Defending the Undefendable: Giving a Pass to A-Rod and the Steroid Era

Chuck Porter JrContributor IFebruary 11, 2009

I must admit that this article is not an attempt to defend Alex Rodriguez or the other names that we know—and the ones we don't know, for that matter. Quite frankly, I don't know how anyone could consciously defend A-Rod or any of the other alleged steroid users.

Clemens, Bonds, Palmeiro, Sosa, McGwire.

They're just not likable people. Pompous, arrogant, self-absorbed, quick to judge and quicker to lie in the face of blatant truths. 

All characteristics that you would expect from a steroid user. But here we are dealing with the issue of steroids in baseball, one more time; disgusted, shocked, disappointed, and repulsed.  

And although those guys have shamed themselves and the game, I can give you 706 million reasons why I can't blame them—that's roughly the combined earned career salaries of those six players, to date, not including endorsement deals and outside engagements. 

Money isn't everything, but when you're playing a game that rewards performance, you can't really argue with the facts, and the facts are that those drugs got those guys paid in a big way.

Of course, to a man, his reputation is far more important than money, and this is where things get interesting and ugly all at the same time, because the other characteristic that those players share is a strong desire to be the best. And, arguably, they achieved that goal. Fortunately, for baseball purists, none of those players will ever be able to wear that crown because it's going to be impossible to compare their enhanced stats with the greatest "clean" players of all-time.

But the question remains: "Should steroid use negate these players from entering in the Hall of Fame, and has it been overlooked already?"

For those of you who are ready to storm their estates with burning pitchforks, I would urge you to consider the facts. 

To understand the breadth of the situation, you have to understand the history of steroids. The facts, coupled with a high degree of doubt surrounding the past, are the main reasons why I believe that these players deserve a fair chance to earn their place in the Hall.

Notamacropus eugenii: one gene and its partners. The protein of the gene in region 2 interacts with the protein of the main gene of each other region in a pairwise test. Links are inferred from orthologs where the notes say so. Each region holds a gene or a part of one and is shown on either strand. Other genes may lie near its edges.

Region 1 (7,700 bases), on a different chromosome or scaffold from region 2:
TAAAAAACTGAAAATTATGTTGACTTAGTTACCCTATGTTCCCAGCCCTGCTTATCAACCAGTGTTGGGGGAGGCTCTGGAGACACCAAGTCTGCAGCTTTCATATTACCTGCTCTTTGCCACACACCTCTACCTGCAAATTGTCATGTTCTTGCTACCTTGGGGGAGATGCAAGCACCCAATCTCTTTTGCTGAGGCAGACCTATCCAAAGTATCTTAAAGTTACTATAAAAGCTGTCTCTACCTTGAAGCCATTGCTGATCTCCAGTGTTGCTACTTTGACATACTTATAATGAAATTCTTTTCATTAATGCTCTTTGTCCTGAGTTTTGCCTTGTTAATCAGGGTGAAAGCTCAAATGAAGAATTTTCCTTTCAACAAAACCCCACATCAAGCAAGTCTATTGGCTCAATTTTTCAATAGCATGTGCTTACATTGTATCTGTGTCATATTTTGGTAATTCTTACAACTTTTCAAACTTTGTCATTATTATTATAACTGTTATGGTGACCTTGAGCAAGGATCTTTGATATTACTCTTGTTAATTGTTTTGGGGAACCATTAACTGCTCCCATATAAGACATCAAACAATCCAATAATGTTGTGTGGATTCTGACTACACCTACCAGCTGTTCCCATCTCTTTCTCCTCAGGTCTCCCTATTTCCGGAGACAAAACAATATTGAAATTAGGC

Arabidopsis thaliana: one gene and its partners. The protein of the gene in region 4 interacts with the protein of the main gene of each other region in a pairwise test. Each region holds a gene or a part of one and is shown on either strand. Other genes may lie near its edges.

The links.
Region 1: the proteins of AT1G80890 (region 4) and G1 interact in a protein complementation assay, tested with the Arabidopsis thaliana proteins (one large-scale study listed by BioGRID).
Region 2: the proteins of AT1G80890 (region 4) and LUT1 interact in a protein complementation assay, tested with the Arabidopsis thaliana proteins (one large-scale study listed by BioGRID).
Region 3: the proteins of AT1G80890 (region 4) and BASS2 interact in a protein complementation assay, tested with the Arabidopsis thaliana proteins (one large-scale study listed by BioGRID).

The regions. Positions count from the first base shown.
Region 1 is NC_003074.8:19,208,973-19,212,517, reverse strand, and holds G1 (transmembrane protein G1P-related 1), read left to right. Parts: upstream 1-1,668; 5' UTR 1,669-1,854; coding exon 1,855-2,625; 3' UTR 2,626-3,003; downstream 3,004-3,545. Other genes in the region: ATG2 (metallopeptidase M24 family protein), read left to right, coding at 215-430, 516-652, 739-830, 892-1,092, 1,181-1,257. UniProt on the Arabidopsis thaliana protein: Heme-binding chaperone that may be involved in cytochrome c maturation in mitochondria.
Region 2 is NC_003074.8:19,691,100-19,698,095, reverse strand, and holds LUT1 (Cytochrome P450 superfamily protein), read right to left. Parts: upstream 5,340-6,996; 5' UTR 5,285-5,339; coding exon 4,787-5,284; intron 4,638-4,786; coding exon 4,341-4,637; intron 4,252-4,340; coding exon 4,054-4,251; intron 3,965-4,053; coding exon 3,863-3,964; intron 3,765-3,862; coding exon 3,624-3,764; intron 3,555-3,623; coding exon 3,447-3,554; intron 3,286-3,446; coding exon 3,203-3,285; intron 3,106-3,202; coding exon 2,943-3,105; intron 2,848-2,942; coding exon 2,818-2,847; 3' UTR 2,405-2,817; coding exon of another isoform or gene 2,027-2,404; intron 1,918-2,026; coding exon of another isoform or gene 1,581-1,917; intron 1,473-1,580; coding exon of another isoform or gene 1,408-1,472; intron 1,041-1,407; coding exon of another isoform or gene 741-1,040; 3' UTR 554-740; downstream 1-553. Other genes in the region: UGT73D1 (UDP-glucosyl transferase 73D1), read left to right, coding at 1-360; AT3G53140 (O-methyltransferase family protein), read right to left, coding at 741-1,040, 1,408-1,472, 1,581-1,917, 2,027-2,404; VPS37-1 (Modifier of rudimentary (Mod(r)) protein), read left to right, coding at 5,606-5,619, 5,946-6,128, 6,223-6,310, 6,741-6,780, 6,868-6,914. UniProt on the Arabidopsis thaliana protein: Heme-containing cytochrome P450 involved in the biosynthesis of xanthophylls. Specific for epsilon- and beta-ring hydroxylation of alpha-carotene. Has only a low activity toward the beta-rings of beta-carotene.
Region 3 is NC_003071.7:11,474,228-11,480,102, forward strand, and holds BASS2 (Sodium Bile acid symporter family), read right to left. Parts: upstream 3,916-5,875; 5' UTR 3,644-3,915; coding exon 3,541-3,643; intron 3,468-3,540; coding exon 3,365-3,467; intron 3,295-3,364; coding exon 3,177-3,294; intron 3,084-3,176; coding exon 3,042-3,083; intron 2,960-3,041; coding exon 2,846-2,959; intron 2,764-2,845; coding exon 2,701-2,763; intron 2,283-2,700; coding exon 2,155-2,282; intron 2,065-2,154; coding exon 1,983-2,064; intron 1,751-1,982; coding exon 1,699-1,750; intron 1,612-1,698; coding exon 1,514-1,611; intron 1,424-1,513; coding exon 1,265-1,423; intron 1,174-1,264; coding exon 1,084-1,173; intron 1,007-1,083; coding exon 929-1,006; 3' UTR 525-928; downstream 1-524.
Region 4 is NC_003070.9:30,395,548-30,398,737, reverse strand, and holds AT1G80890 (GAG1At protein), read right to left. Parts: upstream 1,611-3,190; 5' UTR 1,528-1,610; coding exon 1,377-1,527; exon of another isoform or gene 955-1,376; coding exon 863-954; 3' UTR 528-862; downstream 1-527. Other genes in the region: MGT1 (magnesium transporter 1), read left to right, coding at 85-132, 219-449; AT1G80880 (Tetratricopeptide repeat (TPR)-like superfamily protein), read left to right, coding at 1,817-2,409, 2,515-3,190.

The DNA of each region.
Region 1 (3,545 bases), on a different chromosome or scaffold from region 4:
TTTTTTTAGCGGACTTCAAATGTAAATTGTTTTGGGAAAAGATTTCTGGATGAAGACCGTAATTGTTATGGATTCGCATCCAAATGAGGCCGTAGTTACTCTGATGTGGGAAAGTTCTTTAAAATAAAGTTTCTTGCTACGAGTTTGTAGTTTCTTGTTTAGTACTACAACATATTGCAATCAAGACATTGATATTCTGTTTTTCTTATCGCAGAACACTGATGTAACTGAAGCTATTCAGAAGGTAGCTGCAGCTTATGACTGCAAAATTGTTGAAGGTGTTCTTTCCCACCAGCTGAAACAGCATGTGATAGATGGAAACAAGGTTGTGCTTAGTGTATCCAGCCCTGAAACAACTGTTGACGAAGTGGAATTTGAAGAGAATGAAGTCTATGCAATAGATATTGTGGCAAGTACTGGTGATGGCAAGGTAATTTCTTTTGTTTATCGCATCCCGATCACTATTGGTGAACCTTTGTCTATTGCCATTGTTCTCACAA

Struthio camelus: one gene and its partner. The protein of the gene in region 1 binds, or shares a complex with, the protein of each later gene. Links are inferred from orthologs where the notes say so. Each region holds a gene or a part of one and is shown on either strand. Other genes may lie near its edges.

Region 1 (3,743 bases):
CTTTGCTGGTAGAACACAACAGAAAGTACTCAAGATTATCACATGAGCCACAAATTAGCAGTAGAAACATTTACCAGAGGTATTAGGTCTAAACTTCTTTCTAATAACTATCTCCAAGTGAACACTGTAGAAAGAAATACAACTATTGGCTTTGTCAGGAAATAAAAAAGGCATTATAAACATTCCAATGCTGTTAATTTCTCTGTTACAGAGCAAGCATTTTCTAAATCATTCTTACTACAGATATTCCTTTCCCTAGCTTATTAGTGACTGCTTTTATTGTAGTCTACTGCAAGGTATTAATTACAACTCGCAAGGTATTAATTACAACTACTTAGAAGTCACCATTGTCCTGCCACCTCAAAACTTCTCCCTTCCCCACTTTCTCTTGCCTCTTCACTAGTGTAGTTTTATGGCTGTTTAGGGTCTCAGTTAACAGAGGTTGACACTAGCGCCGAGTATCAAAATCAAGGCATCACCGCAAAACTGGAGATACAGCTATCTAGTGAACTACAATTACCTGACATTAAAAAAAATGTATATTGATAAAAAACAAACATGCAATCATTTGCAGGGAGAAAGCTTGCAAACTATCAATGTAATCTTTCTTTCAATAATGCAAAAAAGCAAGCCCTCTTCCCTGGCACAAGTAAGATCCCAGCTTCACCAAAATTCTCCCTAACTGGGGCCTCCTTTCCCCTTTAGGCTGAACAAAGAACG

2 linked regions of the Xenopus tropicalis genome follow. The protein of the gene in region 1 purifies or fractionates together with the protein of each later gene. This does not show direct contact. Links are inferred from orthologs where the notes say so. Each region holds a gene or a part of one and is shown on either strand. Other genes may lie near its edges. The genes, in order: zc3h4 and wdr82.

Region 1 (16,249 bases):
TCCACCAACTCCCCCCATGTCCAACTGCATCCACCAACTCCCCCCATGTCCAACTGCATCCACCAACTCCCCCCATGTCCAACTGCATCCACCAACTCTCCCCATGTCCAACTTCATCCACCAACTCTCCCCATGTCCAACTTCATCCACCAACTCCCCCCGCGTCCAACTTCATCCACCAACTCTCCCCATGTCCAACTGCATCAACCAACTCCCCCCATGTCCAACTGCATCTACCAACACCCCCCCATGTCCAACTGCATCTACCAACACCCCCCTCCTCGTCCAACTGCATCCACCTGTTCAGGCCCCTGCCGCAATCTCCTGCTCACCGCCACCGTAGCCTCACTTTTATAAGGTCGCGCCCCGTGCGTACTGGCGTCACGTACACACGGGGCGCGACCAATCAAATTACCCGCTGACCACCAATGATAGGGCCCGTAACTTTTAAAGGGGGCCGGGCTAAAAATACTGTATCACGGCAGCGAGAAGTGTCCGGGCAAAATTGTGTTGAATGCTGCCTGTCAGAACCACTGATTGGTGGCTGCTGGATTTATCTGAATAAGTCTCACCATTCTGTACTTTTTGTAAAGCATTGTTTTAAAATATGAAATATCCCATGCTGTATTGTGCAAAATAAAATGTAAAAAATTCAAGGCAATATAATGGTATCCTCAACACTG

First and foremost, steroids were not introduced as an illegal drug until 1990 (trafficking was banned in 1988), but synthetically-produced testosterone has been around since the 1930s. In the 1940's, testosterone was hailed as the next "wonder drug," partially due to a medical publication, The Male Hormone, by Paul de Kruif, and the drug was knowingly used by body builders and weight lifters.

We didn't hear a lot about steroids for the next 30 years, but it's becoming pretty clear that the game was not as pure as many believed it was.

Former Major League pitcher Tom House, a teammate of Hank Aaron in the late 1960s, has been one of the first to confirm that he and several teammates were taking steroids. In May 2005, the San Francisco Chronicle reported that House said, "I pretty much popped everything cold turkey. We were doing steroids they wouldn’t give to horses. That was the '60s, when nobody knew. The good thing is, we know now. There’s a lot more research and understanding.”

More and more players from every sport are coming out: In the NFL, the San Diego Chargers teams of the 1960s have openly admitted that steroids were a regular facet of their training regiment, prescribed and overseen by the team trainers. 

The field is not as uneven as we have been led to believe.

The anti-steroid movement only truly began in the 1970s, as steroids became banned substances by the Olympics and several collegiate and professional sports.

Baseball, however, was not one of the sports that banned steroids.

The International Olympic Committee was the first organization to implement a legitimate testing effort, and the anti-steroid movement intensified in the 1980s, hitting its peak in 1988 when, during the 1988 Olympics, sprinter Ben Johnson was stripped of his gold medal and world record for failing a test on the grandest stage.